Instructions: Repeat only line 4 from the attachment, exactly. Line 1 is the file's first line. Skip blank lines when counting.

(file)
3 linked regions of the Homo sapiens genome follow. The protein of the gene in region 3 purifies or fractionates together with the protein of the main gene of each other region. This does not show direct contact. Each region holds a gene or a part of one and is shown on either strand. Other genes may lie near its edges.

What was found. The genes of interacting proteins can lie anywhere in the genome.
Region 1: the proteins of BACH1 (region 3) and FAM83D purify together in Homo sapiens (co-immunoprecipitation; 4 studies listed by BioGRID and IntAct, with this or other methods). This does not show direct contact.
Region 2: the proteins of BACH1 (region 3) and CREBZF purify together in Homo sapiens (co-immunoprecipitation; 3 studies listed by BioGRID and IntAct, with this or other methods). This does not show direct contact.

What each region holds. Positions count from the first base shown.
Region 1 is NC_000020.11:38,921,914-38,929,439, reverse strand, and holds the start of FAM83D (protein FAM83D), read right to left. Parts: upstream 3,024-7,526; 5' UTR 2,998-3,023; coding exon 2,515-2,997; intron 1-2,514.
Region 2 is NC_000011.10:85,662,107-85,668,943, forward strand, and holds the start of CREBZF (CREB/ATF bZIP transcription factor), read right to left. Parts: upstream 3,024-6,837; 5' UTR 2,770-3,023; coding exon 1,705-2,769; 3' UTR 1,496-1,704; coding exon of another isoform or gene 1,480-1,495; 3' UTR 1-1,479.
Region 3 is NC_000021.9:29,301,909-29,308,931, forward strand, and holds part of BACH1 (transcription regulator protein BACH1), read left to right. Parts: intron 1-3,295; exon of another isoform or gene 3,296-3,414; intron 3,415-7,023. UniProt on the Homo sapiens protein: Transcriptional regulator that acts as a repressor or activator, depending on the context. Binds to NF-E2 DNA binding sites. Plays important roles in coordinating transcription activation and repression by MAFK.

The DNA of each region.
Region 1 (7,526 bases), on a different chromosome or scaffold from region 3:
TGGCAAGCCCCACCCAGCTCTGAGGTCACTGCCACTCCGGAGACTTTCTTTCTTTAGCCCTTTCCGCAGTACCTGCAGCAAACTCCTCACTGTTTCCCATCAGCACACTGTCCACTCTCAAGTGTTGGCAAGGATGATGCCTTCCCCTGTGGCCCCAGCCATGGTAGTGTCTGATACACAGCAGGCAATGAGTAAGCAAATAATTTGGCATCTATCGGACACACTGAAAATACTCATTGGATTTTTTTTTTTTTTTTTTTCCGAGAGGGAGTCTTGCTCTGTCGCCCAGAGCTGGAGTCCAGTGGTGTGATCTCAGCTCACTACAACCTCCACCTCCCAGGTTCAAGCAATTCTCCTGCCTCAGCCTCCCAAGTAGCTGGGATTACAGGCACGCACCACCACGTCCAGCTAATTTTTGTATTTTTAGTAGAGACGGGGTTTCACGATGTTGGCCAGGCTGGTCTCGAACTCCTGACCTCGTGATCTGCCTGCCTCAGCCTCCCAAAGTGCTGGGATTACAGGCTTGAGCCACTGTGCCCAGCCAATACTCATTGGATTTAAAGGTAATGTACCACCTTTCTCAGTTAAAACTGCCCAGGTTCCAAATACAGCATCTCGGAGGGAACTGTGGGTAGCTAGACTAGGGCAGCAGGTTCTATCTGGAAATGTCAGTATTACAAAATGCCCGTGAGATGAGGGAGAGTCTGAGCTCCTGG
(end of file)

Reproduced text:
Region 2: the proteins of BACH1 (region 3) and CREBZF purify together in Homo sapiens (co-immunoprecipitation; 3 studies listed by BioGRID and IntAct, with this or other methods). This does not show direct contact.